The catalyst that made me decide to sit down and write this was Adam Saltsman’s strongly worded article on Gamasutra where Forever Drive is singled out as a game which incorporates the “freemium” business model in a particularly unsatisfactory way, and some of the (dismissive and frankly a bit haughty) responses that this drew from people who interpreted it as an attack on all freemium/free-to-play games.
Forever Drive’s developer has stated that they put a lot of work into making the game’s freemium elements as unobtrusive as possible, and I have no reason to doubt that. I would charitably assume that the game’s problems in that area are more a result of the developer’s unfamiliarity with the model and a difficulty to see their game with fresh eyes, rather than cynical greed.
Yesterday the first details of the industry’s worst kept secret, ‘Project Redlime’ – a.k.a. Starbreeze’s ‘reimagining’ of the Bullfrog classic Syndicate – started to dribble out onto the global infoweb.
The scant information that has been revealed – a product description and some screenshots – has been met with howls of derision from people who played and loved the original game, which in turn have been met with grunts of condescension from people under 30 for whom Starbreeze may as well be adapting the films of Harold Lloyd.
I had (perhaps naively) hoped that Starbreeze would be a ‘safe pair of hands’ for a project like this. The main things that I know about their games is that they tend to be visually distinctive and to attempt things a few steps outside of the FPS norm. My faith was rather shaken by the leaked materials, which seem to depict the most generic militaristic near-future FPS imaginable, a mess of Killzone, CoD and FEAR.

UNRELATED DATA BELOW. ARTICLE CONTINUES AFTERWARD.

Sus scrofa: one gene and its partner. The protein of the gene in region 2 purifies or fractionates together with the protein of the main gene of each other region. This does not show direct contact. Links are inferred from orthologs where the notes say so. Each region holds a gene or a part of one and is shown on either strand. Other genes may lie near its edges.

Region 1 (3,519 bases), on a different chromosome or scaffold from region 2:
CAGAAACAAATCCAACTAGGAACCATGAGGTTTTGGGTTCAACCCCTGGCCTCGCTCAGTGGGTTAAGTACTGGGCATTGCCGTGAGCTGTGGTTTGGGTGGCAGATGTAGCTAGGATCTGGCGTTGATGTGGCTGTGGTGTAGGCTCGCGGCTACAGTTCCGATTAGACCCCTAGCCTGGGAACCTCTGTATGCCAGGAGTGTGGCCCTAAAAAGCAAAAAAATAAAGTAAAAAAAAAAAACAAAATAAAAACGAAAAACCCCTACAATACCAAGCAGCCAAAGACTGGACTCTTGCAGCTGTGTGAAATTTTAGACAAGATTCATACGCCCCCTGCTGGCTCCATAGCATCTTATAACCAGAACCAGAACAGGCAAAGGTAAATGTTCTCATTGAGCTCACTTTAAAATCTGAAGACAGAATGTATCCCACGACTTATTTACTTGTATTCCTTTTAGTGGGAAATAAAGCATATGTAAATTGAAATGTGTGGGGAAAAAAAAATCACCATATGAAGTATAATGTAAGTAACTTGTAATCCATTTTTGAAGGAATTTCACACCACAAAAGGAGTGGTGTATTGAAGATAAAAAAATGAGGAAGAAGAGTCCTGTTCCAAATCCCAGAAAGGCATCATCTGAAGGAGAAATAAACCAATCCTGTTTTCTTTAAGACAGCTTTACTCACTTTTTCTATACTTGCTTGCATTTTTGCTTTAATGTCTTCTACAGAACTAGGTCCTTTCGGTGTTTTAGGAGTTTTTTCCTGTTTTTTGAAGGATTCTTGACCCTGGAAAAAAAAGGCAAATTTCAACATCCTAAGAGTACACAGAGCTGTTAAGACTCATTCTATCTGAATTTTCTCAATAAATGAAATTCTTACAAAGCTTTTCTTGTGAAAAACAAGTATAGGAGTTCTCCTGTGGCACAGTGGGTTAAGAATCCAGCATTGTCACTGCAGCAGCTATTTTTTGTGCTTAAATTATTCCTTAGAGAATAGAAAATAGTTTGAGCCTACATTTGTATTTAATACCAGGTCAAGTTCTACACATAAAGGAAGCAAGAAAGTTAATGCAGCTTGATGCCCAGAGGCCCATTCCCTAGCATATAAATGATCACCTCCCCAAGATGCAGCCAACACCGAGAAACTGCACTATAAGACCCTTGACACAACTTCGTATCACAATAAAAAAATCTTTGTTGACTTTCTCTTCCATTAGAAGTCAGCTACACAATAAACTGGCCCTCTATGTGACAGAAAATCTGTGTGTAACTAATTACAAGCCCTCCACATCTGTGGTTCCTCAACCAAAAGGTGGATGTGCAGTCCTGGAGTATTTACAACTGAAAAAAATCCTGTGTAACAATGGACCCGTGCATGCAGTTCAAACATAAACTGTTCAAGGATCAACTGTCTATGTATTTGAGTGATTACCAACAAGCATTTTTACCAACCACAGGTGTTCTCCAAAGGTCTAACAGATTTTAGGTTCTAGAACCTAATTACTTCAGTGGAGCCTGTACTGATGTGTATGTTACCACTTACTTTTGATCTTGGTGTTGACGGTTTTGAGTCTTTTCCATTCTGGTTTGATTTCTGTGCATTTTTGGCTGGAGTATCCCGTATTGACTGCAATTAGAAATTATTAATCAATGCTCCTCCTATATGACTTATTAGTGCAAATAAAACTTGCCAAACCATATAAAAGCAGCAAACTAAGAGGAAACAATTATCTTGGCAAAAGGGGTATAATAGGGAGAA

It is of course entirely possible that the actual game isn’t going to be a Modern Warfare knock-off, and EA have just cherry-picked information that suggests that it is, to reassure the large portion of their audience for whom CoD defines action games. The emphasis on co-op play and mention that there are levels based on missions from the original give a glimmer of hope.
But there are also hints that the meddling with the Syndicate concept runs much deeper. You will, apparently, be playing the role of an autonomous character (“Miles Kilo”) – a syndicate agent rather than an executive overseer. There are mentions of personal motivations (“revenge”), and, oddly, of civilians being able to choose between Syndicates.
This makes me worry that the game is going to be about a syndicate agent going rogue, and potentially acting in the interests of the people and against the interests of the syndicate, in a dorky white-knuckle spy thriller plot. (Or in other words plundering liberally from Deus Ex.) Syndicate wasn’t about that.
Syndicate was as bleak and unambiguous as anything Bullfrog ever produced. I’m sure it’s been talked up in the past (by Gillen probably) as being an unconscious synthesis of the value system of Thatcher’s Britain. It works because it rationalises the amoral actions of your agents as being justified by money and power, with the assuredness of a teenager who has grown up on 2000AD, Robocop and Blade Runner. (Sean Cooper was only 20 when he programmed the game.)
(As for the commentators scoffing at EA’s use of the word ‘visceral’, that’s absolutely what Syndicate was. Most of the appeal of the game was in the feedback the player got from wreaking havoc in a populated city. I’m surely not the only person who would scour each map annihilating every person, car and tree long after the mission had been completed.)
If Starbreeze (or any modern developer) want to try to truly recreate Syndicate (rather than just plundering the basic premise and name recognition) they walk a tightrope between making it a game where you’re actually the good guy, or one where you’re an exaggeratedly obnoxious pantomime villain, almost as an inevitable consequence of modern AAA action games ‘needing’ to have voiced plot-advancing character-driven cut-scenes.